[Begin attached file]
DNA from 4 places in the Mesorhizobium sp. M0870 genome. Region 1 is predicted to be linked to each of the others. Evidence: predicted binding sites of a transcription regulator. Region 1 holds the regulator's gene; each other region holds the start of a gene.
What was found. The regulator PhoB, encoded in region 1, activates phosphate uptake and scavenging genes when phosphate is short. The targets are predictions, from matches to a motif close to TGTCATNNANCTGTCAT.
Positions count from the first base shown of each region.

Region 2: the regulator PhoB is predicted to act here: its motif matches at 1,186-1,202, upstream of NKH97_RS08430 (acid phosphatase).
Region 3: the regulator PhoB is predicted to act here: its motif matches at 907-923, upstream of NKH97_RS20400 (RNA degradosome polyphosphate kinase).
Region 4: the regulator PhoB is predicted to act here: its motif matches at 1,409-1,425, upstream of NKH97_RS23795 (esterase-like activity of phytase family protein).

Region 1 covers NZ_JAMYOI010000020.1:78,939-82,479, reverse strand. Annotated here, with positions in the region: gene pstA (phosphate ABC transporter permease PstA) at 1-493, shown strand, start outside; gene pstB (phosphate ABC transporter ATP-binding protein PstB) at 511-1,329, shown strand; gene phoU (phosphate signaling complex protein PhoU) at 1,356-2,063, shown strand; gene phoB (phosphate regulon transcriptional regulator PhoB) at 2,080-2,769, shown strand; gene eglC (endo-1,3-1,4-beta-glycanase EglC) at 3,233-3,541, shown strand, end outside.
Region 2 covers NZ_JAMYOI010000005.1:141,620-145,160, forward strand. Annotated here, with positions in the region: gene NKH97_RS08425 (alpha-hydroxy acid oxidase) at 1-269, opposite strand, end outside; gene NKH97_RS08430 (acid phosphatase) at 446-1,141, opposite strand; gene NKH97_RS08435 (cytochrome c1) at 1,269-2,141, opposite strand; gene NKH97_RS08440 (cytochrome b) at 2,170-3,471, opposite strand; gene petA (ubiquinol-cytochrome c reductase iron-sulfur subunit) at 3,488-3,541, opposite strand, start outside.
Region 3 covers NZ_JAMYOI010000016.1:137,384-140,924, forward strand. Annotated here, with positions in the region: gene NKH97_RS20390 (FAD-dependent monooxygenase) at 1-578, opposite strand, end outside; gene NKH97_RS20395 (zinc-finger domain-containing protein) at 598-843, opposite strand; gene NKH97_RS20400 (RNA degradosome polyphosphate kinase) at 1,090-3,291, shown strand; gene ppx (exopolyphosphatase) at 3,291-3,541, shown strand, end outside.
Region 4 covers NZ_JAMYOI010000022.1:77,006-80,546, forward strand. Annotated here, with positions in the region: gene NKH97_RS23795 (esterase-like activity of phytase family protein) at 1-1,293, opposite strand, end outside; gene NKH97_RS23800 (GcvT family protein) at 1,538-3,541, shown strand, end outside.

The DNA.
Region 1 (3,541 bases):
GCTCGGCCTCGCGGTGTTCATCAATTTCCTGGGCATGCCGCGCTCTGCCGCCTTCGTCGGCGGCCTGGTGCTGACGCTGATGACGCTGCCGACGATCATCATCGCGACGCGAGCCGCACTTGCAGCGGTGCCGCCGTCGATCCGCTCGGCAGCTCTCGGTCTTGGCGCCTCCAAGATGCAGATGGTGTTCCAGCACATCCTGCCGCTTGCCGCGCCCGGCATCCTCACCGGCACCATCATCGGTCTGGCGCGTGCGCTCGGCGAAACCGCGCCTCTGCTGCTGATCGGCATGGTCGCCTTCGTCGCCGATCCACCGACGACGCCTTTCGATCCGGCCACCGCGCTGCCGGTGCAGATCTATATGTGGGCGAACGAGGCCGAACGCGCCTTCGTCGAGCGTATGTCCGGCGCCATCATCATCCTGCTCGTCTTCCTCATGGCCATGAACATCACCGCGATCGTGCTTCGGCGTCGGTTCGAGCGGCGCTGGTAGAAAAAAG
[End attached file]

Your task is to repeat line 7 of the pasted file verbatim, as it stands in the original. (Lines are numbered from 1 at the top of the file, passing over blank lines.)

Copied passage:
Region 1 covers NZ_JAMYOI010000020.1:78,939-82,479, reverse strand. Annotated here, with positions in the region: gene pstA (phosphate ABC transporter permease PstA) at 1-493, shown strand, start outside; gene pstB (phosphate ABC transporter ATP-binding protein PstB) at 511-1,329, shown strand; gene phoU (phosphate signaling complex protein PhoU) at 1,356-2,063, shown strand; gene phoB (phosphate regulon transcriptional regulator PhoB) at 2,080-2,769, shown strand; gene eglC (endo-1,3-1,4-beta-glycanase EglC) at 3,233-3,541, shown strand, end outside.